The Kansas City Star’s Mike Rice points out that the part of Kansas City that is north of the Missouri River and outside of Jackson County helped the light rail initiative pass (Cass County at 51%; Platte County at 55%). Chastain himself notes that the route “will facilitate their commutes by allowing them to avoid the bottlenecks over the Missouri River bridges” and that “it could help revitalize areas of North Oak Trafficway, create more healthy mixed-use developments and reverse urban sprawl.”

What’s more problematic, however, is that the proposed route passes through two municipalities in these counties that are not part of KCMO proper (Gladstone and North Kansas City). Both of those municipalities have remained quiet on what the vote means to their long-term plans for smart growth (both Gladstone and North Kansas City are landlocked by KCMO).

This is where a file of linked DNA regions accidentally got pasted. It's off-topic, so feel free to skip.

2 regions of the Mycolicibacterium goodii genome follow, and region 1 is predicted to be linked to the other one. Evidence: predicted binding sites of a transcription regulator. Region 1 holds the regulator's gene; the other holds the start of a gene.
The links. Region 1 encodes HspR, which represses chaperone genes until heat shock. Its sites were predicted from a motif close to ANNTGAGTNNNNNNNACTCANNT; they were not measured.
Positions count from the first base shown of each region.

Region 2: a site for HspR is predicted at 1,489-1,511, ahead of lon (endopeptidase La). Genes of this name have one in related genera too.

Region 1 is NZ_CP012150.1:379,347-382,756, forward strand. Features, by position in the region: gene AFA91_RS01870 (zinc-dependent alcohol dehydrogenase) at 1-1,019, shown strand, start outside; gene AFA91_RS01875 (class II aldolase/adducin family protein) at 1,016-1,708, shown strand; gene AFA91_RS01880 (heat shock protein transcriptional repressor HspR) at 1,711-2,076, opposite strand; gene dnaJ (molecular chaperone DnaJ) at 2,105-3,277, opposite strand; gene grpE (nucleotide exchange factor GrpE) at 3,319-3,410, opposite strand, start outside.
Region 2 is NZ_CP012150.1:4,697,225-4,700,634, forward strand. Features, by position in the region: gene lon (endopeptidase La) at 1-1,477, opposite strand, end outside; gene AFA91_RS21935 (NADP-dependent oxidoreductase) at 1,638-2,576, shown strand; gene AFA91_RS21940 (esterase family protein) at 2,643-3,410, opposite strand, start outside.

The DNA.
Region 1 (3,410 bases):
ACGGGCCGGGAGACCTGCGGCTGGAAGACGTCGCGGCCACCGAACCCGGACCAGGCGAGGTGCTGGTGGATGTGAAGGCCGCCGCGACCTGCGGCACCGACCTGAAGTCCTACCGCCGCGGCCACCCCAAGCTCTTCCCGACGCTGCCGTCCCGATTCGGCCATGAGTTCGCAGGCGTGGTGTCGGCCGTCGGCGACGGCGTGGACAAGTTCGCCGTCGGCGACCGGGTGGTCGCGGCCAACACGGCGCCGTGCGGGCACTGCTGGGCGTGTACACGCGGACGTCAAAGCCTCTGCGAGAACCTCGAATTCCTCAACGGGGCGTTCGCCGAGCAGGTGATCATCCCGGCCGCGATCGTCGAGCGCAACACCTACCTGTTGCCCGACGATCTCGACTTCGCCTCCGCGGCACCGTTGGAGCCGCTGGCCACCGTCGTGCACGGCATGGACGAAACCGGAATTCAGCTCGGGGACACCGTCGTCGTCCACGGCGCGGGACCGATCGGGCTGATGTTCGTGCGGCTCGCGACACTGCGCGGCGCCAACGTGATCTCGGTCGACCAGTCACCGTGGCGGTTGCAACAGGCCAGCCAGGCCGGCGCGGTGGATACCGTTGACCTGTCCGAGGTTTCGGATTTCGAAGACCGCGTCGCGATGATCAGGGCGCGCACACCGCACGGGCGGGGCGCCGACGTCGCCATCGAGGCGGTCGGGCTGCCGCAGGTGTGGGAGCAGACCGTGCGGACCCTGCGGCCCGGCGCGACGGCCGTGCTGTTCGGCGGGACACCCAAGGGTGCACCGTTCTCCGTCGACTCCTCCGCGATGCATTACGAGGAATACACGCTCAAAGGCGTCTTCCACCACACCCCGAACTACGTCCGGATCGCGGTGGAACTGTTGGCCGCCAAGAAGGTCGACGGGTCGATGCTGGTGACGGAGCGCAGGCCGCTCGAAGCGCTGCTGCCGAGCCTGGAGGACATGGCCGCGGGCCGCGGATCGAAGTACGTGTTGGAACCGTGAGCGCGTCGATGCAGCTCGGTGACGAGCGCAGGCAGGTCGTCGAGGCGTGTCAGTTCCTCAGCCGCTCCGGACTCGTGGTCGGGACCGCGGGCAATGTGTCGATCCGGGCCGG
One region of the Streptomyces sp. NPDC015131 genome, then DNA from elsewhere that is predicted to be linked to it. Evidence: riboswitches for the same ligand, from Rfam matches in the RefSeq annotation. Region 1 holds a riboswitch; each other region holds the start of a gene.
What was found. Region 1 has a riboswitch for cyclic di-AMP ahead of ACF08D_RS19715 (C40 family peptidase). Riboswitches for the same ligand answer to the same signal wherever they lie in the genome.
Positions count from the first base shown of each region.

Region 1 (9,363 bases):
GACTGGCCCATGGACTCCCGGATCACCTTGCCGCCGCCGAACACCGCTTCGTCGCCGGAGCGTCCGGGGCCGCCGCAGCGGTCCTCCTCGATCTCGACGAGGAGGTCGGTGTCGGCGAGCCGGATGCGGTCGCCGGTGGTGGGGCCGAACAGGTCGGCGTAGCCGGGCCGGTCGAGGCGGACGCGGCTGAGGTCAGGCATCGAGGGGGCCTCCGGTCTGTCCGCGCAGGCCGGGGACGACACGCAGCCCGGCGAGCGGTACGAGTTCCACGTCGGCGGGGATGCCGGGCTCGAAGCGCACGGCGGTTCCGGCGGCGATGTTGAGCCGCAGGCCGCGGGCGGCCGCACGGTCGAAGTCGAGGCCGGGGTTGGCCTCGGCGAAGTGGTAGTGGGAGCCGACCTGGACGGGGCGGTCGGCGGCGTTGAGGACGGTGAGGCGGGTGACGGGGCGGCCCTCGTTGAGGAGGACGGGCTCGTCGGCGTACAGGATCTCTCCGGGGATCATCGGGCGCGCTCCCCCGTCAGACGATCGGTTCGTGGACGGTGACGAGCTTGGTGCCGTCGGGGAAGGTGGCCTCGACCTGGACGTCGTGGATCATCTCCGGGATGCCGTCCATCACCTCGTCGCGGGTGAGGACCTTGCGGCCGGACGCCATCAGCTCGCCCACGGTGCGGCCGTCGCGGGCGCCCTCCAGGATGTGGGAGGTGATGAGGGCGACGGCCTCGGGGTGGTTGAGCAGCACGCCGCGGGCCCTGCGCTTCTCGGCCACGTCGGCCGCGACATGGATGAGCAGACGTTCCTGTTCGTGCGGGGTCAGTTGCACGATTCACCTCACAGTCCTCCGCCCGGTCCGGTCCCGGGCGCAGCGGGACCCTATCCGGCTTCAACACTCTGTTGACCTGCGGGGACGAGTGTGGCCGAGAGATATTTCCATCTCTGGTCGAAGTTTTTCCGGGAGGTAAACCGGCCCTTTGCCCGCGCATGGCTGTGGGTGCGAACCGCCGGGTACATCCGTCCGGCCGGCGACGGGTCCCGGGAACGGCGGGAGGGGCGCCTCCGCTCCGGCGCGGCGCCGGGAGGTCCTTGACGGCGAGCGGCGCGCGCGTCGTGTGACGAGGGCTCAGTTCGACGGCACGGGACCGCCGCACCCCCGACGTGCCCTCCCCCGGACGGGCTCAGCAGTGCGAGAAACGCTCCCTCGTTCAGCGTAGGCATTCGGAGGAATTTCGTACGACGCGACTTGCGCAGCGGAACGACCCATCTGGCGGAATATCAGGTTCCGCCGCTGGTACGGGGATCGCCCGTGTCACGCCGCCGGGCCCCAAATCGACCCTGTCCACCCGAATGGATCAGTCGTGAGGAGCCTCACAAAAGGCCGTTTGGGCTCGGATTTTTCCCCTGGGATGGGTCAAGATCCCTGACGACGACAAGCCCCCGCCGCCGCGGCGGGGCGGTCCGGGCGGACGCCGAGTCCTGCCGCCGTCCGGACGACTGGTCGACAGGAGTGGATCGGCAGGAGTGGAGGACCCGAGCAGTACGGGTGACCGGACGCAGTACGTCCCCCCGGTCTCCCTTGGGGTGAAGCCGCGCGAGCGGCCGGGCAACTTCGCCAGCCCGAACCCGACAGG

Rice also uncovers another group who could present a major roadblock to the plan up north: the Kansas City Aviation Department, which runs Kansas City International Airport — the northern terminus of the proposed route. KCI says in no uncertain terms that they perceive light rail as competition to the airport’s parking and car rental fees (the latter are going to support the construction of the Sprint Center).